´╗┐www.snowflakerecipes.com

Food Breads Color Book


Please Support Scissor Craft 

patriotic smiling grapeicon

One Year

$15.00

Large images appear after paid membership is established through PayPal.

For $15.00 per year through PayPal, members have access to thousands of personally illustrated images.

Scissorcraft color book and craft images may be useful for teacher's aid for classroom overhead display or personal enjoyment at home with family and friends.

 

To all members who honor me by finding value in my work through paid membership, I thank you so very much for helping me regain my creative insanity by allowing me to purge advertising.

 

I constantly revisit these images to update and refresh or replace the old and funky.  

 

Bonus: Scissorcraft strives to educate as well as entertain and to my knowledge none of Scissor Craft's images have ever spontaneously exploded and not banned on airplanes.

Important

No refunds once paid membership activates by logging into Scissorcraft websites.

Register: Username and valid email address. Images and activities will display only after successful logon by paid subscriber. Your user ID and password will work for all scissorcraft web sites listed in the Category Menu.

 

Trouble logging in? I can help! Click here.

pretzel

Breads, Rolls and Muffins

People have been making bread for over 30,000 years. Earliest recipes were made from pounding the starch extract from plant roots to create flat breads. Loaves from grain came about about 10,000 years ago.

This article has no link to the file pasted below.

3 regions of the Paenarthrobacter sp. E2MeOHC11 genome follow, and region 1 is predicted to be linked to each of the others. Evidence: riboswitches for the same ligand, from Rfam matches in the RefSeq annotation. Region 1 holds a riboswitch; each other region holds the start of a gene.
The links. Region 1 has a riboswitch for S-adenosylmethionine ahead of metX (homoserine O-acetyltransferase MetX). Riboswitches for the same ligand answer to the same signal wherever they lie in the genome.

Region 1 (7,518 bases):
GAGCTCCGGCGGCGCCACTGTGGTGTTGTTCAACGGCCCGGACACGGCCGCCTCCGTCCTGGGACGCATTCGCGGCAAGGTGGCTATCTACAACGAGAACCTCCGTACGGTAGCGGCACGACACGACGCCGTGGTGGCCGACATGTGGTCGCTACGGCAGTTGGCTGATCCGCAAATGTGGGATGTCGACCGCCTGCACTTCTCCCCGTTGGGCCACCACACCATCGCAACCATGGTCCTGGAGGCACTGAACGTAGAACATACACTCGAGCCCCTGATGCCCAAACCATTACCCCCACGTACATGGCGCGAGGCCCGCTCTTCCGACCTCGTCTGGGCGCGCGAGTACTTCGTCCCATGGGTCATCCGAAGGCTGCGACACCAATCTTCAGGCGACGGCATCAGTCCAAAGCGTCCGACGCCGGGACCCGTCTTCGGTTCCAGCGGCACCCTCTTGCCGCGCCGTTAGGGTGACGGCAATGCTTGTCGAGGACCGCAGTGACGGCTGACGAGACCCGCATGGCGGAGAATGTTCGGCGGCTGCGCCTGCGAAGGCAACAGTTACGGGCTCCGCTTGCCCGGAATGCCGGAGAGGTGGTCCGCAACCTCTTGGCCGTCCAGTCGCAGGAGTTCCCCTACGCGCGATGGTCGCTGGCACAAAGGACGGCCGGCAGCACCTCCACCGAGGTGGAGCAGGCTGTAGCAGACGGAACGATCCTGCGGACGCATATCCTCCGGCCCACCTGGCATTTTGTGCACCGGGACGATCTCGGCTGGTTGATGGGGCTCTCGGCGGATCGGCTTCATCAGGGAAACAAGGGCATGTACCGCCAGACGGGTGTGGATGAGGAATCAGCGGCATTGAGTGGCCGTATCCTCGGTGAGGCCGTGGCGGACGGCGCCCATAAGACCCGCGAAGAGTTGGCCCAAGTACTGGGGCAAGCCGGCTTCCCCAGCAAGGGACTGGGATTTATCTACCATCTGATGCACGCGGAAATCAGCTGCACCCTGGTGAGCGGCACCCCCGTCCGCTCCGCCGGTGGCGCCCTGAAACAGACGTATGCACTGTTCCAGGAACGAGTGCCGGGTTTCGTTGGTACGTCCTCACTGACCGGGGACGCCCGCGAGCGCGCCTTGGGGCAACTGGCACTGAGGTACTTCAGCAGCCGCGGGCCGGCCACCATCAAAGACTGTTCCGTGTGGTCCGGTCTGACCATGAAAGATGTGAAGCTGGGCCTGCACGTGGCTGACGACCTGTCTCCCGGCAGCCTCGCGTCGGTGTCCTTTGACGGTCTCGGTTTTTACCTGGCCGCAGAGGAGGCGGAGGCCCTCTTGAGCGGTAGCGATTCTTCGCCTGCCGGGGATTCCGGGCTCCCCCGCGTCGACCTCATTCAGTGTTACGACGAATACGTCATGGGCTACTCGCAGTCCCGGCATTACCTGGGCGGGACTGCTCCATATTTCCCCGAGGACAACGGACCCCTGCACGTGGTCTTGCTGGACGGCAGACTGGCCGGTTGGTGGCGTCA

My personal favorite is the 100% Whole Wheat Bread recipe in Snowflake Recipes. I found the original recipe version of this bread in the 1948 edition of the Encyclopedia of Cookery back in 1980 while preparing for the annual Thanksgiving Day feast. All I had at the time to prepare this mixture were my two hands and a huge rolling pin. It was hard work pounding the yeasty mix, letting it rise, then pounding again but the end result was epic. Everyone loved the aromatic warm slices slathered with melted butter to sop up the delicious turkey dripping gravy.

I really love old cookbooks. The reason why is because old recipe books give ingredients for making dishes and deserts entirely from scratch, nothing pre-cooked or pre-prepared. Not that I particurlarly mind recipes that call for a can of this or a can of that, it's just when I want to make something really special, I look for instructions for recipes that explain how to make all ingredients from scratch so if 2 cups of tomato soup is needed, a basic recipe is provided.

I think the best thing about bread is how it smells while baking in the oven.

 

 

 

´╗┐